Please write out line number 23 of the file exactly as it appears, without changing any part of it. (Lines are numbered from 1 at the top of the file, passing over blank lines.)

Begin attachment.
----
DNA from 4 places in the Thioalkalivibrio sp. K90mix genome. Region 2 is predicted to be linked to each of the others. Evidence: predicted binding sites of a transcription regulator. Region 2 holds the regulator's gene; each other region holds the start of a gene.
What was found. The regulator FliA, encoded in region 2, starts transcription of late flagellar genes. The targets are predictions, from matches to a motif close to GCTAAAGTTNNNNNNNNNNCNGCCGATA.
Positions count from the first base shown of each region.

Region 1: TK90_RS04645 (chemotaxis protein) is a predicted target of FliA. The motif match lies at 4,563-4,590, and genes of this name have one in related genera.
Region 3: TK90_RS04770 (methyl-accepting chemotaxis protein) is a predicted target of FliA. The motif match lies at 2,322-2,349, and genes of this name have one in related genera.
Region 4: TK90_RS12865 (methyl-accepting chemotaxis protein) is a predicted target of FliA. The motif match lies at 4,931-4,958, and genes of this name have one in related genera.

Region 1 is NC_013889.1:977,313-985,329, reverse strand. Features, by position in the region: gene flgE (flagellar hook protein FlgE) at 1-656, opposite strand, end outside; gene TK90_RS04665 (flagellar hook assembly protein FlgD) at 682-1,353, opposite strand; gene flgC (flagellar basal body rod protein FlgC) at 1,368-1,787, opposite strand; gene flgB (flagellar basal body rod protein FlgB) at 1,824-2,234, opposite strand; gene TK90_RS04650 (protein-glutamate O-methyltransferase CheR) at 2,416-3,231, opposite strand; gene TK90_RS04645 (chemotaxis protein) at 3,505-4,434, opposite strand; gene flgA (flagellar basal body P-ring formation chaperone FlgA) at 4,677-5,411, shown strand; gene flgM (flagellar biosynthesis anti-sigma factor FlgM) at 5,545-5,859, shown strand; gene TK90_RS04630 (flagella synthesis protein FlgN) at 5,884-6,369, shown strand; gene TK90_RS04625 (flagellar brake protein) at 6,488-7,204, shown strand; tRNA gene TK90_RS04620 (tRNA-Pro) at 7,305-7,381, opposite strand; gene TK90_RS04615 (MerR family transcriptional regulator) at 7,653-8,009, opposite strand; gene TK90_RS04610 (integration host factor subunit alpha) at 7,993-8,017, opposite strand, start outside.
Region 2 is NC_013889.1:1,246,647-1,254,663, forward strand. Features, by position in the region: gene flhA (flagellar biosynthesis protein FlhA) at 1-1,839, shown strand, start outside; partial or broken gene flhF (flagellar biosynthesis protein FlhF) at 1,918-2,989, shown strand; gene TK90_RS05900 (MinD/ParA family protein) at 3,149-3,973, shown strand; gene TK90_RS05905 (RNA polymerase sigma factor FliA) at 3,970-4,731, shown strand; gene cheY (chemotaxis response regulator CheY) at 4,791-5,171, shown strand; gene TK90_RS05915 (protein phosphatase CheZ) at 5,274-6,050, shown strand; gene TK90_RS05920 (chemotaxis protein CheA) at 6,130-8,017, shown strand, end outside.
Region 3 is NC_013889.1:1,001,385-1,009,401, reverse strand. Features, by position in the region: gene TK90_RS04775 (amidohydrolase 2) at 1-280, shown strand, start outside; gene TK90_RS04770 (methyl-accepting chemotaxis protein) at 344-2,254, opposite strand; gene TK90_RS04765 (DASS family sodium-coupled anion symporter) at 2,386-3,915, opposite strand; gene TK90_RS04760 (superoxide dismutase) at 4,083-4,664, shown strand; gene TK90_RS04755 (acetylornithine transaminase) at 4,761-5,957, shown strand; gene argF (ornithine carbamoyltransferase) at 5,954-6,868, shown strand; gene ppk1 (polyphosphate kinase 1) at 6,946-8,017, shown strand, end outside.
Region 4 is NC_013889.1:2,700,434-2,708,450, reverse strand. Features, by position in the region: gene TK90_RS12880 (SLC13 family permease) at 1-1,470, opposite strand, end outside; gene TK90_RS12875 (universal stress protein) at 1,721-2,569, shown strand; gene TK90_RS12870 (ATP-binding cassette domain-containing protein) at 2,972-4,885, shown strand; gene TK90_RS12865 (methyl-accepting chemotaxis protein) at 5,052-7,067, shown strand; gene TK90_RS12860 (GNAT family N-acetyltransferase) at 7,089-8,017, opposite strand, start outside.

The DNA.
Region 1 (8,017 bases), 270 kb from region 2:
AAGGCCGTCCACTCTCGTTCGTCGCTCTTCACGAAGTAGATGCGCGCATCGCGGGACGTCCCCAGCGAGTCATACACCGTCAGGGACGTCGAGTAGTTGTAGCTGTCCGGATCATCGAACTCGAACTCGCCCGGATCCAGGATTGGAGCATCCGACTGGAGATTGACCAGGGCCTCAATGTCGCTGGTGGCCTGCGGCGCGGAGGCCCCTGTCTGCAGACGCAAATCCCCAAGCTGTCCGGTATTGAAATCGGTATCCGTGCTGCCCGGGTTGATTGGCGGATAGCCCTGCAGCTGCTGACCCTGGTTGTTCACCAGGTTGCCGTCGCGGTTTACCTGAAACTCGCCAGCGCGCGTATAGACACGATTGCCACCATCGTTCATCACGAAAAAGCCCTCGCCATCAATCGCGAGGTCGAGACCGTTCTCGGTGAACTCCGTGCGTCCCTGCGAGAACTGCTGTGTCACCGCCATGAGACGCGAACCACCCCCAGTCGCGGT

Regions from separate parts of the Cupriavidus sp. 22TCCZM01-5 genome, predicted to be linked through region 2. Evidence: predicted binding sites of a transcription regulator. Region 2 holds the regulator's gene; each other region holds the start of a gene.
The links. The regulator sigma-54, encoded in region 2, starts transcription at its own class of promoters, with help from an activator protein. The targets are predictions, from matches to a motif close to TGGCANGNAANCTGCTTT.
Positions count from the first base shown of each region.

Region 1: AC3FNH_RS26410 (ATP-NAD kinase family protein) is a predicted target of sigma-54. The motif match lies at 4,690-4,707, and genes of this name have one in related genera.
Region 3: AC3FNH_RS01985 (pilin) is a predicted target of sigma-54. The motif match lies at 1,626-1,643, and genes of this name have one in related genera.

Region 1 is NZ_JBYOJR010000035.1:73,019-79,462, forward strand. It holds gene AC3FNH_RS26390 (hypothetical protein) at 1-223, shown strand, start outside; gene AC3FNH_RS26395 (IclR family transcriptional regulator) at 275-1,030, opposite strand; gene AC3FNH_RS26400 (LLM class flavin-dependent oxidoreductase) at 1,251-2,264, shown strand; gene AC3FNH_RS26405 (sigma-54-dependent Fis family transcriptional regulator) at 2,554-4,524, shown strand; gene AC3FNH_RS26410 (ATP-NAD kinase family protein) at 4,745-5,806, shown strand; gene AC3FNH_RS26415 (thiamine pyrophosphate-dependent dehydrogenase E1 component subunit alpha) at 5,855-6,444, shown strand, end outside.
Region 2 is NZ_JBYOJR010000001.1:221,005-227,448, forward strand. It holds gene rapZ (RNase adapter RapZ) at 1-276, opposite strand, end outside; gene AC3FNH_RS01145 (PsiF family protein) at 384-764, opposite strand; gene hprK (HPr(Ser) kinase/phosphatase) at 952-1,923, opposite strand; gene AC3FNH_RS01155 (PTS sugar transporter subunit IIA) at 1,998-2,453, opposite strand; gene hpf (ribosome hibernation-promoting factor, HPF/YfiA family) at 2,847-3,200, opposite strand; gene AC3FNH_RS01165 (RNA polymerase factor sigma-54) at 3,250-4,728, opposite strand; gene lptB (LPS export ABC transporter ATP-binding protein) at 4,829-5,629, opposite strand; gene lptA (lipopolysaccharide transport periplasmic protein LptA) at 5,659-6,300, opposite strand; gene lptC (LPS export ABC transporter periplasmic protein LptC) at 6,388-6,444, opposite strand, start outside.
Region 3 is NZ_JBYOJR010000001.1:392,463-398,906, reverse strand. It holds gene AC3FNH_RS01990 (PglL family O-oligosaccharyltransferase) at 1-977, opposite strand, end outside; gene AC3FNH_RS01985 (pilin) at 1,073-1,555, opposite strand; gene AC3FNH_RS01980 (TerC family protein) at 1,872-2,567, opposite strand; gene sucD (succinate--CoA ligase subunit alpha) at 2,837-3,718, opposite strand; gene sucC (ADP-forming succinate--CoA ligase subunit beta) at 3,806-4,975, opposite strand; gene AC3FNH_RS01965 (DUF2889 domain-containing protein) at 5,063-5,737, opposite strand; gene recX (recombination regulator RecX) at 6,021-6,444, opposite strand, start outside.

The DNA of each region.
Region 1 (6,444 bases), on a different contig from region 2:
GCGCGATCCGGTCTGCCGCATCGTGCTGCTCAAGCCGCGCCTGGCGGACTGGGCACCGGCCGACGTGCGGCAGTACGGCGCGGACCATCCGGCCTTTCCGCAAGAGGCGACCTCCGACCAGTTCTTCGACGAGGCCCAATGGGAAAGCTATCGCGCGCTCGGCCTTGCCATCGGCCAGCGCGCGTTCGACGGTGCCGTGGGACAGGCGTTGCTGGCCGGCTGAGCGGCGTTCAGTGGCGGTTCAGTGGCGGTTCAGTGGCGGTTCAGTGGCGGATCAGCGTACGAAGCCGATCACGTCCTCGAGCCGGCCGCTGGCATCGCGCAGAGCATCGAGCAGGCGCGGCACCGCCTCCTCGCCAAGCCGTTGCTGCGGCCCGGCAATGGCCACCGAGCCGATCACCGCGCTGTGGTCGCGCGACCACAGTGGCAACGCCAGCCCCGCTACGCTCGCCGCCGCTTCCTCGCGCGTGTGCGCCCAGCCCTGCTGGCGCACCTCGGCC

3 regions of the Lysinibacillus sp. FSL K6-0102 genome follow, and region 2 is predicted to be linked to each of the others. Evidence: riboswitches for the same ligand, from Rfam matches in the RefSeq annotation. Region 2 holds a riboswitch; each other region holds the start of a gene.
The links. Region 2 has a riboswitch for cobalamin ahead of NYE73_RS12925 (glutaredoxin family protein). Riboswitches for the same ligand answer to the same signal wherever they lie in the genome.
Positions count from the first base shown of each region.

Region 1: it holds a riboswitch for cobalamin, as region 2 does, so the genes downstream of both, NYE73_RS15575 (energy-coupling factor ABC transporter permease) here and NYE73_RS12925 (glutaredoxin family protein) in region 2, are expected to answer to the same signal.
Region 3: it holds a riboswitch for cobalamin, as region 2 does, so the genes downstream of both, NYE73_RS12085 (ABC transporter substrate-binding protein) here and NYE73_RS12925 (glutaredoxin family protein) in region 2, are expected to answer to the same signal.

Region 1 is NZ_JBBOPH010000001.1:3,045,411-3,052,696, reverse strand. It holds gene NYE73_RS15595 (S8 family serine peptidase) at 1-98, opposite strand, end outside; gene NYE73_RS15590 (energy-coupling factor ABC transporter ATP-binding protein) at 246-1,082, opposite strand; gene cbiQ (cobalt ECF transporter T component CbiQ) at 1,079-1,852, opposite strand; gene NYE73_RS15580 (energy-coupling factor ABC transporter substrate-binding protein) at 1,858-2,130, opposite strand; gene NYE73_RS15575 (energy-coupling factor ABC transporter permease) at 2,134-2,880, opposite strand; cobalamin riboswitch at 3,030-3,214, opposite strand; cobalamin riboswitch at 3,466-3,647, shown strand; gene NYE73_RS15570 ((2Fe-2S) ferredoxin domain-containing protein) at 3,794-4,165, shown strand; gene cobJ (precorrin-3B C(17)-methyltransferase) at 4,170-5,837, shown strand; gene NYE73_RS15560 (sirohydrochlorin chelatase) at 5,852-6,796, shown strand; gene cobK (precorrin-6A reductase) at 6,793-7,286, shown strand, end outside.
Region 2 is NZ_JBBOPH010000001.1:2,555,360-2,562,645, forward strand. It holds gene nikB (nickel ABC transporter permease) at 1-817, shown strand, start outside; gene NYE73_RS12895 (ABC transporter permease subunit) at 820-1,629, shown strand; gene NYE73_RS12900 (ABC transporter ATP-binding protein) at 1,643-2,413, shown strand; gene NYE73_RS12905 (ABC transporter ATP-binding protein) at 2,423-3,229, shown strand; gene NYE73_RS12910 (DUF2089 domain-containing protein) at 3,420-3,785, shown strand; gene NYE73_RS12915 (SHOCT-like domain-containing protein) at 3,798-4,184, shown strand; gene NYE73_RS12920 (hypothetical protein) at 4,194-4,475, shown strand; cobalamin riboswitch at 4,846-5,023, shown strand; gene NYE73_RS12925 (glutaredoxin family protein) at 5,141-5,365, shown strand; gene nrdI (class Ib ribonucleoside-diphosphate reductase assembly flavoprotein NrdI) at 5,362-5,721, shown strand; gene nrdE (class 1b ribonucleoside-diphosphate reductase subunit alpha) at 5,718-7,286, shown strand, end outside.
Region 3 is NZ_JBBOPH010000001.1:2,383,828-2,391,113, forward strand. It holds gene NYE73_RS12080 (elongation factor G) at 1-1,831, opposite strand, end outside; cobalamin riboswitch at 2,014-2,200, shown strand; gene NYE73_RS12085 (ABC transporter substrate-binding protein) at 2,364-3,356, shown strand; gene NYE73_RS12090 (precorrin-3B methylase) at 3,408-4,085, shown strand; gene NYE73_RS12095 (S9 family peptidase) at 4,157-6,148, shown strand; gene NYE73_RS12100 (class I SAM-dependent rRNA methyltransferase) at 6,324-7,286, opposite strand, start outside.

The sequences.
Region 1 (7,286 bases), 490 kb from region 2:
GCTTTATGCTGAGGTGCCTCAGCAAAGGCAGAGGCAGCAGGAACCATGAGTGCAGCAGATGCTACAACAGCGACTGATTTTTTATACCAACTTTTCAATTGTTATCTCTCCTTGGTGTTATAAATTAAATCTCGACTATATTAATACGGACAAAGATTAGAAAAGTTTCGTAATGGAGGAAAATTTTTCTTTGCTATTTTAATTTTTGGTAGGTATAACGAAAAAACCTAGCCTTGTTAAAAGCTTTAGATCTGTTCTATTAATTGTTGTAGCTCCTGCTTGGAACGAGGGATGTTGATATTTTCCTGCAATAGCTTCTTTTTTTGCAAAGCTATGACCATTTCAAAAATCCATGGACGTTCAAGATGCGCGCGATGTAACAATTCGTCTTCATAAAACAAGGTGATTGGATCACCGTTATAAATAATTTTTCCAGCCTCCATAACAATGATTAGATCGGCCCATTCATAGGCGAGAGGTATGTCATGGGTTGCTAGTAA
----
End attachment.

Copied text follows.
Region 1 (6,444 bases), on a different contig from region 2: